We know that social isolation can have negative effects for teens. It can impact their quality of life, result in feelings of sadness, emptiness, and low self-esteem, and is associated with an increased risk for depression and even suicide.

What can you do?

The first step is determining whether your teen's time alone is cause for concern. Gifted adolescent behavior can be mislabeled or misdiagnosed, and your child's time alone may not necessarily reflect a problem. Several examples include the following:

  • Your teen might be an introvert who prefers time alone to recharge, immerse himself in creative ideas, or engage in solo activities. A high proportion of gifted people have been identified as introverts, so it is possible your child might be one. 

  • Your child is adapting to the reality that she has few friends who share her view of the world. She may feel different from her peers, and has accepted that until she graduates, she would rather entertain herself than conform to her peer group's expectations. Also, if asynchronous development is an aspect of her giftedness, her social skills and interests may not correspond with those of students her age.

  • Your teen could be engrossed in a sudden new interest that sparks his imagination and excitement. If he seems enthused, energized and can barely come up for air, it might be a temporary immersion in a new passion where he is in a state of creative "flow." As long as he still takes some time for friends and family, the intensity may fade and he should eventually find more balance in his activities.

Sometimes, though, spending time alone can signal a problem, especially if it is:

  • excessive (your child rarely spends time with family or any friends). Even introverts need to socialize. Refusing to socialize much at all or abstaining from almost every social event can be a sign that your child is feeling distressed, or at the very least, lonely and isolated.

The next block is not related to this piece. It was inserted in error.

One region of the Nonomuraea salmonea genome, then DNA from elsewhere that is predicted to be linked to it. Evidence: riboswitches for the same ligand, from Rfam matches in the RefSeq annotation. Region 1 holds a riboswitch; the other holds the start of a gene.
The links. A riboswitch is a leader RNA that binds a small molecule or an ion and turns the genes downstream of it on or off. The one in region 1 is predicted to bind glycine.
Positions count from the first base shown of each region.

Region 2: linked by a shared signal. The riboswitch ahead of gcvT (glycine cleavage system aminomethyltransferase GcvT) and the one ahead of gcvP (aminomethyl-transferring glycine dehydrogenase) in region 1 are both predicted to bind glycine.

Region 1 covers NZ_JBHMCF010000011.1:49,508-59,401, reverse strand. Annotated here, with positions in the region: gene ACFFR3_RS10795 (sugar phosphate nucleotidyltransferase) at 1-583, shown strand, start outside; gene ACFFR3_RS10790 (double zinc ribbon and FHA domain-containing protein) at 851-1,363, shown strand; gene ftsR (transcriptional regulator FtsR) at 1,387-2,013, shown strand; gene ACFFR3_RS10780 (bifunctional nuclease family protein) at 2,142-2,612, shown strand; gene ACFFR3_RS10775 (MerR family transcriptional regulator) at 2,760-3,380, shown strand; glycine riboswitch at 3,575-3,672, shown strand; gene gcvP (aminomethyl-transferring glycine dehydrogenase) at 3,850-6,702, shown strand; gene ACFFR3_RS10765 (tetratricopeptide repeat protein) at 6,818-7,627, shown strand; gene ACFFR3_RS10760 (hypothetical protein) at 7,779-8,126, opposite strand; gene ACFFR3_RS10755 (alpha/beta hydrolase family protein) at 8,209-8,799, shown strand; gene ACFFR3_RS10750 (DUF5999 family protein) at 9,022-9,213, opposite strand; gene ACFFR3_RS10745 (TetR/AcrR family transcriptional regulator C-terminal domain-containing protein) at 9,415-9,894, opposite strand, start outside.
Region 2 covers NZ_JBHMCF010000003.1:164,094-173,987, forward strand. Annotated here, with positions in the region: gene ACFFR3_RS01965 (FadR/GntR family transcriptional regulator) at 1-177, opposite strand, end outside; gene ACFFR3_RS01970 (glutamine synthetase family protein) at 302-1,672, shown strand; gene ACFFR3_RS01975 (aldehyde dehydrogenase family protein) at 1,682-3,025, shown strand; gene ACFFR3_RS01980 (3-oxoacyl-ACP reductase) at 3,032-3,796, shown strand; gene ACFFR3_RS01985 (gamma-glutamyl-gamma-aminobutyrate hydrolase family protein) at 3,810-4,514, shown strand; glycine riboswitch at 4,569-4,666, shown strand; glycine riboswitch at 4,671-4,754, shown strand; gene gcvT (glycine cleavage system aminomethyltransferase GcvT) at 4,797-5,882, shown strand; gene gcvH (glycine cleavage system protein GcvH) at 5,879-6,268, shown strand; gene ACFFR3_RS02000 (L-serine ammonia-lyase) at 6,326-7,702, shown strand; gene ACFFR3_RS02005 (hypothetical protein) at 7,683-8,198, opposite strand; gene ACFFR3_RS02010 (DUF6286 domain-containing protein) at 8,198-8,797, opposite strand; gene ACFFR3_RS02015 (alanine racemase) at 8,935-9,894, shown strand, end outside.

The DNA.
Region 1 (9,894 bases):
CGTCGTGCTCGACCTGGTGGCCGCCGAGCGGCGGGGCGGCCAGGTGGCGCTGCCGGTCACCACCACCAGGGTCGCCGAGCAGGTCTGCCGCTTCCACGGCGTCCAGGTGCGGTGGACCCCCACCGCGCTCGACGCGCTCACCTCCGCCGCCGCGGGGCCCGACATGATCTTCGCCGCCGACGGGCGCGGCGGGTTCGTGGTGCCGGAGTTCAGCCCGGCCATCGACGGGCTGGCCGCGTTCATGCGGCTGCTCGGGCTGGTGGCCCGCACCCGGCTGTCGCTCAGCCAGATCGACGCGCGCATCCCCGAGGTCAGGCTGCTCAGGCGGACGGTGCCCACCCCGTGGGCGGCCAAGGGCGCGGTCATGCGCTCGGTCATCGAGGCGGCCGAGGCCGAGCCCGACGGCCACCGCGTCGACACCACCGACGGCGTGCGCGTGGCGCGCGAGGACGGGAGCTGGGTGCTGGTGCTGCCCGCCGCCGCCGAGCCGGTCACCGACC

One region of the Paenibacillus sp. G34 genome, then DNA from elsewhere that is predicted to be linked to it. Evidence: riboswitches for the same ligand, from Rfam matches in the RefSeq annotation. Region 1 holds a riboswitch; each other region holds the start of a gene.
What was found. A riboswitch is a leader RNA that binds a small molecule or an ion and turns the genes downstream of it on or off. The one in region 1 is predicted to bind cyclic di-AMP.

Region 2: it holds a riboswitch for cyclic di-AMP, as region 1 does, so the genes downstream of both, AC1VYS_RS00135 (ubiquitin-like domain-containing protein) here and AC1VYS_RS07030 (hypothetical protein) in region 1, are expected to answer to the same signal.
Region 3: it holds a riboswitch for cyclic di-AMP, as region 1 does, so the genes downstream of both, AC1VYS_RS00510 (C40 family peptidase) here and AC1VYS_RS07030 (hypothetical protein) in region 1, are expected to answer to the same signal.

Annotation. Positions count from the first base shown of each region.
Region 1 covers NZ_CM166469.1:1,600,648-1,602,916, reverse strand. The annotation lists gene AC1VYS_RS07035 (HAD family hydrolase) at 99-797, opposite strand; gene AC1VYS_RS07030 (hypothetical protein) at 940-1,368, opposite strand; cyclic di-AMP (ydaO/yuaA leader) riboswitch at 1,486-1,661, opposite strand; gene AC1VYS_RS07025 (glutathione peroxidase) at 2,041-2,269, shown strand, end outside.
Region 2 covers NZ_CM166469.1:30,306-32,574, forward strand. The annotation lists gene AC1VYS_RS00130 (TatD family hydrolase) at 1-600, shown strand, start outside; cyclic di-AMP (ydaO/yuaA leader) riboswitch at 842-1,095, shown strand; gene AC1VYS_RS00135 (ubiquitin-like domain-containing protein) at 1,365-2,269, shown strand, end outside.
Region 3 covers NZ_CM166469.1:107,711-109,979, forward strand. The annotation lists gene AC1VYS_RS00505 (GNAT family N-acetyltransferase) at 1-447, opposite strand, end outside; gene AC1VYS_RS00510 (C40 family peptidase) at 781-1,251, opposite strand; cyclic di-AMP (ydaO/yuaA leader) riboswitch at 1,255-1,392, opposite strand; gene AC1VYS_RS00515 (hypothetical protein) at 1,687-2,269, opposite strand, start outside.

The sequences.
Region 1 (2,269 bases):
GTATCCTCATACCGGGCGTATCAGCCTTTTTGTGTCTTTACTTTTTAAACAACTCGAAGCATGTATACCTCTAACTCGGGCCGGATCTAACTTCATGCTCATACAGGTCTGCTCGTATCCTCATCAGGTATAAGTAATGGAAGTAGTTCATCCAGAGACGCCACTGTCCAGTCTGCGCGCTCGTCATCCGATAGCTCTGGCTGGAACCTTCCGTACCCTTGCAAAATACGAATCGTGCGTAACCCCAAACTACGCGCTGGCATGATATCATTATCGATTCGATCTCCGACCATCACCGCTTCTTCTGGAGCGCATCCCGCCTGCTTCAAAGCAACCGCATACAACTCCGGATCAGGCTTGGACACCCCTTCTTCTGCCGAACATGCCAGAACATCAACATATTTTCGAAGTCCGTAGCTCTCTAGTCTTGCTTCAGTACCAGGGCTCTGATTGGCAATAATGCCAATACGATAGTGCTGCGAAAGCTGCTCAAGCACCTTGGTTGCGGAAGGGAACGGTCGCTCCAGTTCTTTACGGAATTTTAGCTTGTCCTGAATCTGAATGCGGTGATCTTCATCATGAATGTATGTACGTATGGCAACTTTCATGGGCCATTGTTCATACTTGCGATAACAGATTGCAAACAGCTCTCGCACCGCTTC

• a sudden change in behavior (a highly or even moderately social child suddenly withdraws). Any dramatic shift in behavior can signal emotional distress, an upsetting fall-out with friends, or feelings of guilt or shame related to some real or perceived misdeed.

  • accompanied by other signs of distress (depression, anxiety, panic attacks, an increase in angry outbursts, a change in sleeping or eating patterns, self-destructive behaviors, eating disorders or substance abuse). These symptoms need to be taken seriously and often require some supportive treatment.

  • a symptom of a long-standing, problematic pattern that causes your child to withdraw (such as excessive shyness, social anxiety, low self-esteem or poor body image, trauma resulting from previous incidents of bullying, or interpersonal difficulties due to feeling like an outlier from peers, asynchronous development, or even an autism spectrum disorder). Even if these behaviors are long-standing, they can contribute to further distress and isolation and often warrant some form of intervention or treatment.

  • a reflection of what might be considered an internet "addiction,"  (where your teen seems excessively preoccupied with screen time, prefers video/computer activities to time with friends, and/or forms online relationships through games that become his primary source of support). Most teens are attached to their phones, but when the above listed signs are present, it can signal a problem.

If your teen seems socially isolated, what is the next step?

It is critical to identify the severity of the problem and potential for long-term consequences. A temporary reaction to conflict with a close friend is quite different from clinical depression. First, see if you can help your child put the problems in perspective, brainstorm ideas that might remedy the situation (such as finding more options for meeting like-minded peers), or come up with a plan to remove the offending agent (such as dropping a class or reducing screen time). If a distressing situation seems like it may persist - anything from despair over classes that cannot meet her needs to mental health symptoms - action is needed. Speaking directly with school counselors or seeking therapeutic support with a licensed mental health professional can be essential. More specifics about how you can help your socially isolated teen will follow in Part II of this series.

This blog is part of Hoagie's Gifted Education page blog hop on Social Issues. To see more blogs, click on the following link: http://www.hoagiesgifted.org/blog_hop_social_issues.htm

Monday, July 18, 2016

What schools could learn from chess

Chess is the great equalizer. Learning and mastering chess takes ability, drive, passion, curiosity, and hard work. Chess teaches humility, patience, concentration and an open mind about people from all walks of life. It guarantees moments of defeat and teaches how to rebound from failure.

And schools could learn a lot from how it's done.